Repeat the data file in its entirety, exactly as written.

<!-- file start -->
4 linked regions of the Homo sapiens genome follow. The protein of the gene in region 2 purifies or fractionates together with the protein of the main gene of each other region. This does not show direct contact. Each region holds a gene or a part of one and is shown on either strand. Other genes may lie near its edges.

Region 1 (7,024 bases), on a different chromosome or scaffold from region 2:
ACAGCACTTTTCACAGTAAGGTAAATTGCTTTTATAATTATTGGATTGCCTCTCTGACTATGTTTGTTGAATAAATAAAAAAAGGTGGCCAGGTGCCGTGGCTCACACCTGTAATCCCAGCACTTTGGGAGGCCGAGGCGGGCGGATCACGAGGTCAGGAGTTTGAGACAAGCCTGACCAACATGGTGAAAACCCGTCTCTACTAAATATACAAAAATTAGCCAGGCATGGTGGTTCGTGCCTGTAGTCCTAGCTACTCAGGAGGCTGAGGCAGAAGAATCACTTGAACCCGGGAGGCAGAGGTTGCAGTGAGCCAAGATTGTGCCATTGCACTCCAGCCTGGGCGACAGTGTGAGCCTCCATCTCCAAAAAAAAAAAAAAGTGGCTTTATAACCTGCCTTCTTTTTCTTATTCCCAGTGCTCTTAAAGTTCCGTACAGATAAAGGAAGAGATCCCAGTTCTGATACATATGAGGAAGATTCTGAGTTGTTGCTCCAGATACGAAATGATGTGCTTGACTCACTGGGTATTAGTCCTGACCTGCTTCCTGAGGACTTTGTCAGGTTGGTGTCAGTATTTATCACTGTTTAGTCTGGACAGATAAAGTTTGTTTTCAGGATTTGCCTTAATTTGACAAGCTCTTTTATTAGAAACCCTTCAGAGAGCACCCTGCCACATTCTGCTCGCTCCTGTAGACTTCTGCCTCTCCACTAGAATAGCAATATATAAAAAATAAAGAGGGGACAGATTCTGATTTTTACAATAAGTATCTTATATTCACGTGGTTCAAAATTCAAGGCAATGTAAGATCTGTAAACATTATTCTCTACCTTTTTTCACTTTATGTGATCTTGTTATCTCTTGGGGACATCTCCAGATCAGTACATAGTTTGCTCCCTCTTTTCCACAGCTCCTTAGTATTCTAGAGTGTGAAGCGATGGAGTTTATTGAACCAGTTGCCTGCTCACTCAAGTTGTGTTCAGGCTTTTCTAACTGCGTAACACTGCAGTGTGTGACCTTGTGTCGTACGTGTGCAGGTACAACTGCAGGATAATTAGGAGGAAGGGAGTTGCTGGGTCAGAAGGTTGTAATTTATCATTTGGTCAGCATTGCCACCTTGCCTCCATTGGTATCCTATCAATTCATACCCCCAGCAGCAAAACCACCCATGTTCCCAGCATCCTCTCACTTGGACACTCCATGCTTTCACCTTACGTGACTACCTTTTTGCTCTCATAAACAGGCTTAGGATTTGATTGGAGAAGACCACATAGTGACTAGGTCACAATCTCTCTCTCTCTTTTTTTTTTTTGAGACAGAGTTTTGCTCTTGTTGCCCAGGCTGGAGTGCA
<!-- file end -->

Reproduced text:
4 linked regions of the Homo sapiens genome follow. The protein of the gene in region 2 purifies or fractionates together with the protein of the main gene of each other region. This does not show direct contact. Each region holds a gene or a part of one and is shown on either strand. Other genes may lie near its edges.

Region 1 (7,024 bases), on a different chromosome or scaffold from region 2:
ACAGCACTTTTCACAGTAAGGTAAATTGCTTTTATAATTATTGGATTGCCTCTCTGACTATGTTTGTTGAATAAATAAAAAAAGGTGGCCAGGTGCCGTGGCTCACACCTGTAATCCCAGCACTTTGGGAGGCCGAGGCGGGCGGATCACGAGGTCAGGAGTTTGAGACAAGCCTGACCAACATGGTGAAAACCCGTCTCTACTAAATATACAAAAATTAGCCAGGCATGGTGGTTCGTGCCTGTAGTCCTAGCTACTCAGGAGGCTGAGGCAGAAGAATCACTTGAACCCGGGAGGCAGAGGTTGCAGTGAGCCAAGATTGTGCCATTGCACTCCAGCCTGGGCGACAGTGTGAGCCTCCATCTCCAAAAAAAAAAAAAAGTGGCTTTATAACCTGCCTTCTTTTTCTTATTCCCAGTGCTCTTAAAGTTCCGTACAGATAAAGGAAGAGATCCCAGTTCTGATACATATGAGGAAGATTCTGAGTTGTTGCTCCAGATACGAAATGATGTGCTTGACTCACTGGGTATTAGTCCTGACCTGCTTCCTGAGGACTTTGTCAGGTTGGTGTCAGTATTTATCACTGTTTAGTCTGGACAGATAAAGTTTGTTTTCAGGATTTGCCTTAATTTGACAAGCTCTTTTATTAGAAACCCTTCAGAGAGCACCCTGCCACATTCTGCTCGCTCCTGTAGACTTCTGCCTCTCCACTAGAATAGCAATATATAAAAAATAAAGAGGGGACAGATTCTGATTTTTACAATAAGTATCTTATATTCACGTGGTTCAAAATTCAAGGCAATGTAAGATCTGTAAACATTATTCTCTACCTTTTTTCACTTTATGTGATCTTGTTATCTCTTGGGGACATCTCCAGATCAGTACATAGTTTGCTCCCTCTTTTCCACAGCTCCTTAGTATTCTAGAGTGTGAAGCGATGGAGTTTATTGAACCAGTTGCCTGCTCACTCAAGTTGTGTTCAGGCTTTTCTAACTGCGTAACACTGCAGTGTGTGACCTTGTGTCGTACGTGTGCAGGTACAACTGCAGGATAATTAGGAGGAAGGGAGTTGCTGGGTCAGAAGGTTGTAATTTATCATTTGGTCAGCATTGCCACCTTGCCTCCATTGGTATCCTATCAATTCATACCCCCAGCAGCAAAACCACCCATGTTCCCAGCATCCTCTCACTTGGACACTCCATGCTTTCACCTTACGTGACTACCTTTTTGCTCTCATAAACAGGCTTAGGATTTGATTGGAGAAGACCACATAGTGACTAGGTCACAATCTCTCTCTCTCTTTTTTTTTTTTGAGACAGAGTTTTGCTCTTGTTGCCCAGGCTGGAGTGCA